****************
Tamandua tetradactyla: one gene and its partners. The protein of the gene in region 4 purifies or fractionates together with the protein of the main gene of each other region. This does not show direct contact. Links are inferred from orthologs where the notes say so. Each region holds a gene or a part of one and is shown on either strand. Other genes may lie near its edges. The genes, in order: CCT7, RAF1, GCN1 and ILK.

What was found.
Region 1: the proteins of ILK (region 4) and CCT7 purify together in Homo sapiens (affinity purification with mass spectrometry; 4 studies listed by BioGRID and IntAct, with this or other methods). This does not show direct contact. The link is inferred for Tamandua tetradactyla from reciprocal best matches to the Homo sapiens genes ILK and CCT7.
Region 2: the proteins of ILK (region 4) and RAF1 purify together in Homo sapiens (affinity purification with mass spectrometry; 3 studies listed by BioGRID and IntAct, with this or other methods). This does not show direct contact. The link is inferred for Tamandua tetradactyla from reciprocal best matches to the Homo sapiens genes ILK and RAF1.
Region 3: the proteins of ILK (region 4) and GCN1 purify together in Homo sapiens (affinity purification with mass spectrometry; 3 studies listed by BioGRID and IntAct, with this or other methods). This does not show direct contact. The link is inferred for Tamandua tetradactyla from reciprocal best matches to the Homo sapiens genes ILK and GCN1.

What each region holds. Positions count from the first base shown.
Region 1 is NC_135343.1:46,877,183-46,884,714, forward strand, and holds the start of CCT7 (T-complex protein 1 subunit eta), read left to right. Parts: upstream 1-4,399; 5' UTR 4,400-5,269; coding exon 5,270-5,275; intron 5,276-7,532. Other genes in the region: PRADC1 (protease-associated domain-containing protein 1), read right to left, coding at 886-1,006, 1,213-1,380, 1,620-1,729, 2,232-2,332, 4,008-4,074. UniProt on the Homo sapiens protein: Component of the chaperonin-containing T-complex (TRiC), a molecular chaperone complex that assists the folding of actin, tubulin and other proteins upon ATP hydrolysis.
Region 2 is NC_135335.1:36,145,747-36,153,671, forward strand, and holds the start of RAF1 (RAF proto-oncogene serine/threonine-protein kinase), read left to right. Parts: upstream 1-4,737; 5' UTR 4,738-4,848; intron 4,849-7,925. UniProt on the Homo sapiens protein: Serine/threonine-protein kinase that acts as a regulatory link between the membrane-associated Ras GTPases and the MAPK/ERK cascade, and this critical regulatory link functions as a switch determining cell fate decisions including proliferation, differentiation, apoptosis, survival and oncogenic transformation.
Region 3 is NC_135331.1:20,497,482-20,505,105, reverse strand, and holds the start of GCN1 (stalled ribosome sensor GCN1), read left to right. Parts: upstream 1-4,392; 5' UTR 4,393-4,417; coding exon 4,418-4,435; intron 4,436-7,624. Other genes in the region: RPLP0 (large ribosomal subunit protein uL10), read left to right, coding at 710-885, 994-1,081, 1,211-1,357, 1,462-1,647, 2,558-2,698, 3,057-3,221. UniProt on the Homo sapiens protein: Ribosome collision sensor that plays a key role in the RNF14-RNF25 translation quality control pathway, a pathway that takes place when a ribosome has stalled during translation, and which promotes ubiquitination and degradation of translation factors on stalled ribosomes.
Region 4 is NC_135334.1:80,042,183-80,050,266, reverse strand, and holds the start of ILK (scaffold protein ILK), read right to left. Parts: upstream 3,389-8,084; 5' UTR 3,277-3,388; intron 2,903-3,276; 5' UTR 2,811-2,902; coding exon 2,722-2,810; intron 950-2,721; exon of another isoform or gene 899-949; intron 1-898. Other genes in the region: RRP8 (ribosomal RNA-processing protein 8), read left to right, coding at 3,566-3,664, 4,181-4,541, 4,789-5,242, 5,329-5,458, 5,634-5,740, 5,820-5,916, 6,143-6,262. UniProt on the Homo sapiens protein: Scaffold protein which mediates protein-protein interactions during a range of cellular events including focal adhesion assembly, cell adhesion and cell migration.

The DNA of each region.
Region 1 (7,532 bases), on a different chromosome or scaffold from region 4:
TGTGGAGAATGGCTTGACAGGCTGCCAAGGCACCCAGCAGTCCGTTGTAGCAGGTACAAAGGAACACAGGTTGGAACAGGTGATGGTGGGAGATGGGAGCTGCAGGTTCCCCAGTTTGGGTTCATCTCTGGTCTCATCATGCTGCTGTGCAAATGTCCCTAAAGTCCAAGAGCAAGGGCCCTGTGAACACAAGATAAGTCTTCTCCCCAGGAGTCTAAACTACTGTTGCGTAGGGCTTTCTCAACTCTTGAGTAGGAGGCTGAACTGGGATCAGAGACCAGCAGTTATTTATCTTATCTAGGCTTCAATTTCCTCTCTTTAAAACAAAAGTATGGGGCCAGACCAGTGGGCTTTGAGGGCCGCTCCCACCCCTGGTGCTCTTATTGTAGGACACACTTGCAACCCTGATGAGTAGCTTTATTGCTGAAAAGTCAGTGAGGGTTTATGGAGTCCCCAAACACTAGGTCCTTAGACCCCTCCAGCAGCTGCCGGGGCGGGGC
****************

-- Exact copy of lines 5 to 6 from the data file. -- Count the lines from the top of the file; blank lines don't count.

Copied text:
Region 3: the proteins of ILK (region 4) and GCN1 purify together in Homo sapiens (affinity purification with mass spectrometry; 3 studies listed by BioGRID and IntAct, with this or other methods). This does not show direct contact. The link is inferred for Tamandua tetradactyla from reciprocal best matches to the Homo sapiens genes ILK and GCN1.

What each region holds. Positions count from the first base shown.